Interview with ‘The Snowman’

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Monson at the 2008 RNC Protests

I recently had an opportunity to interview veteran mixed martial arts (MMA) fighter, Jeff ‘The Snowman’ Monson over email. Monson attended the University of Illinois and was part of the wrestling team. While some see just another athlete, he is also a man who has a Bachelor’s and Master’s degree in psychology and is an outspoken advocate for a more just world. Prior to his MMA career, Monson was a mental health professional in crisis evaluation and a child/family counselor. When I asked him about this period of his life, he stated: “I greatly enjoyed my time as a mental health professional. I worked with kids, families and the severely mentally ill during a seven-year span. I think it is an overlooked need in society in helping those with mental illness.” He wrote further about his experience with how mental health and social services were treated by saying that the one issue he had “…working in mental health is the money allocated to our agencies kept getting cut year after year.” Monson also put the blame where it belonged – “The problem is the financial system – capitalism. It is a viral system where greed and exploitation are seen as positive traits. The first systems to fail are those that do not contribute wealth, i.e. education, health care, social service programs, etc.”

Monson also spoke about how he began thinking more liberally while in college “after taking some community psychology courses”, but it was some of his early experiences as a mixed martial artist that really influenced some of his radical politics. ‘The Snowman’ told me that it was “traveling to different parts of the world and seeing the destructive forces of capitalistic globalization [that] really got me involved in learning more about anarchism.”

Monson has participated in numerous activist campaigns, opposed the US war in Iraq, and was also present at the 2008 Republican National Convention protests. When I asked him if his imposing size and tattooed body influences how police treat him, he responded: “I know that my presence gets the attention of the police and security. Honestly, this is the only time I really think about my size or appearance and I do want them to take notice. I think it is important to speak with intelligence and demonstrate calmness during these protests as it adds validity to the actual action of protesting.” He also spoke about the Occupy movement and said that he has “great hope that they can continue to grow until people realize that they are the ones with power and something truly great happens such as shutting down the NYSE (New York Stock Exchange) or a general strike.”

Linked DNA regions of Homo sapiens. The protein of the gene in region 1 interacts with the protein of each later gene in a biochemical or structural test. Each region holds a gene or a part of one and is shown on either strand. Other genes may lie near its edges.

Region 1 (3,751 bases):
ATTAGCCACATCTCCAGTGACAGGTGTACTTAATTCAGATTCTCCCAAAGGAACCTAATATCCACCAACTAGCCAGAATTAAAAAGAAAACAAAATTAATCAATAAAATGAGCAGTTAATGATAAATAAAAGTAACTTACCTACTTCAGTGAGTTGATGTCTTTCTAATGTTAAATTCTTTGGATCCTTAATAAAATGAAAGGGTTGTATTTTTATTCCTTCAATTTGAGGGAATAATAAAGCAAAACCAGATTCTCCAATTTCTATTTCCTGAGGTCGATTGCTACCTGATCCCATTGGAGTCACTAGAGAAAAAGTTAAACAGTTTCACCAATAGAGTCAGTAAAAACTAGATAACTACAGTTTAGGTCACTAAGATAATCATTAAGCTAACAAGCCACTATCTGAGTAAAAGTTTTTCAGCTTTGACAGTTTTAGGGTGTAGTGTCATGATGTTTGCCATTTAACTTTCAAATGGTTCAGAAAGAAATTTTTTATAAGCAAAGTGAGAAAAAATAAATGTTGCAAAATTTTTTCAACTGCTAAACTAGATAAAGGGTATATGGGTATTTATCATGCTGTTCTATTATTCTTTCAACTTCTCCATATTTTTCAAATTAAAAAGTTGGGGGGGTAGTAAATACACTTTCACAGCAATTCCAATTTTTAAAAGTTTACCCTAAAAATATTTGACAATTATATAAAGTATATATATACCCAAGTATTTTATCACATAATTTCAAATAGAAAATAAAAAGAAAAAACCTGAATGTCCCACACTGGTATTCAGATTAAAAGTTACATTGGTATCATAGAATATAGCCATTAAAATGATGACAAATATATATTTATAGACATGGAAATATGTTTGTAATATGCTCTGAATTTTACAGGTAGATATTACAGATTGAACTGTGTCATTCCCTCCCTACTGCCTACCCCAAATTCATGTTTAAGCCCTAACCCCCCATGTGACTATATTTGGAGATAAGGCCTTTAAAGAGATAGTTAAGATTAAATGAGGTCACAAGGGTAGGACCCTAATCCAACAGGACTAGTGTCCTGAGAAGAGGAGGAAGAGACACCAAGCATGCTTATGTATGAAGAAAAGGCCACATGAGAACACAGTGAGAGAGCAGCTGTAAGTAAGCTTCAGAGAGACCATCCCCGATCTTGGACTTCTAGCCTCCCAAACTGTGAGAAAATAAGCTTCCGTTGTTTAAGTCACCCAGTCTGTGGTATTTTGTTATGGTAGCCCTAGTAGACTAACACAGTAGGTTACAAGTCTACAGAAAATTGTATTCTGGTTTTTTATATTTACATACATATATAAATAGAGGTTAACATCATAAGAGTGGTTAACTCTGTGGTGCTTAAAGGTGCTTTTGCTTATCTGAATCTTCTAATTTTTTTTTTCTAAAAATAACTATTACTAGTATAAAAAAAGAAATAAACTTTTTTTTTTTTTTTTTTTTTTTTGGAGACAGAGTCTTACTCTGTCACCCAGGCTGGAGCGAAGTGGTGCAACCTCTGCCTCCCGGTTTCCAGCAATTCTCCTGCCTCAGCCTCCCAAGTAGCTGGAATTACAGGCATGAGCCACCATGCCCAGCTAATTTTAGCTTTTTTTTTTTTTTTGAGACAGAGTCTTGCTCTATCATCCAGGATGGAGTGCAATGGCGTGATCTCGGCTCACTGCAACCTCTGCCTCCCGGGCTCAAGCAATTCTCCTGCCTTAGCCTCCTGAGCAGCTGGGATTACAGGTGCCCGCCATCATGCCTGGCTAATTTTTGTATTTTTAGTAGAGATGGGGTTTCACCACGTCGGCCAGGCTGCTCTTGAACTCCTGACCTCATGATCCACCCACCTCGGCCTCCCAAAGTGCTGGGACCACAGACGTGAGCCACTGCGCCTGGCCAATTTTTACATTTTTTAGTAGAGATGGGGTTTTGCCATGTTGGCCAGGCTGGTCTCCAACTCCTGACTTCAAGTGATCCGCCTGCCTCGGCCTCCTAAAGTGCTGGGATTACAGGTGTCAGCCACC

When I mentioned the criticism that professional athletes were not workers, Monson offered the following: “It is a job, no doubt. If it were easy, then a lot more people would be professional athletes. However, that being said, I do love my job and I feel blessed to have a job that I enjoy. I don’t think many people do the work that really makes them happy.” In another interview with, Monson took the idea even further: “I’m like everybody else. I live in a capitalist system, so that’s what I have to do. … I may not like it or agree it, but that’s our society. I’m trying to change it, but I’m not a hypocrite either. I know that I have to earn money to pay bills. I just happen to have a job that I enjoy, and I do feel blessed. If I could make any job for myself, this would be one of them…At the same time, these people paying me to fight, they’re making a hell of a lot more off the fighters than they’re paying them. They’re doing it to make a profit. In essence, they’re stealing from me. It’s like someone working in a shoe factory making shoes, that person doesn’t get paid what those shoes are worth. They get paid a fraction of it. They get paid the minimum they can get paid and stay living and employed and keep them from quitting. They’re wage slaves, just like I’m a wage slave.”

Monson concluded his interview with me by saying – “No matter what our profession, title, income, etc., we are all united together as human beings. We have the capacity to do wonderful things whether inventing a new technology or running 100 meters in less than 10 seconds. We should never settle for the status quo because ‘its not a good system, but it’s the best we have’ mentality. That apathetic, lazy approach is the worst of us. We owe it to ourselves as a society and our human distinction to strive to make life as good as it can be for even the lease of us.”

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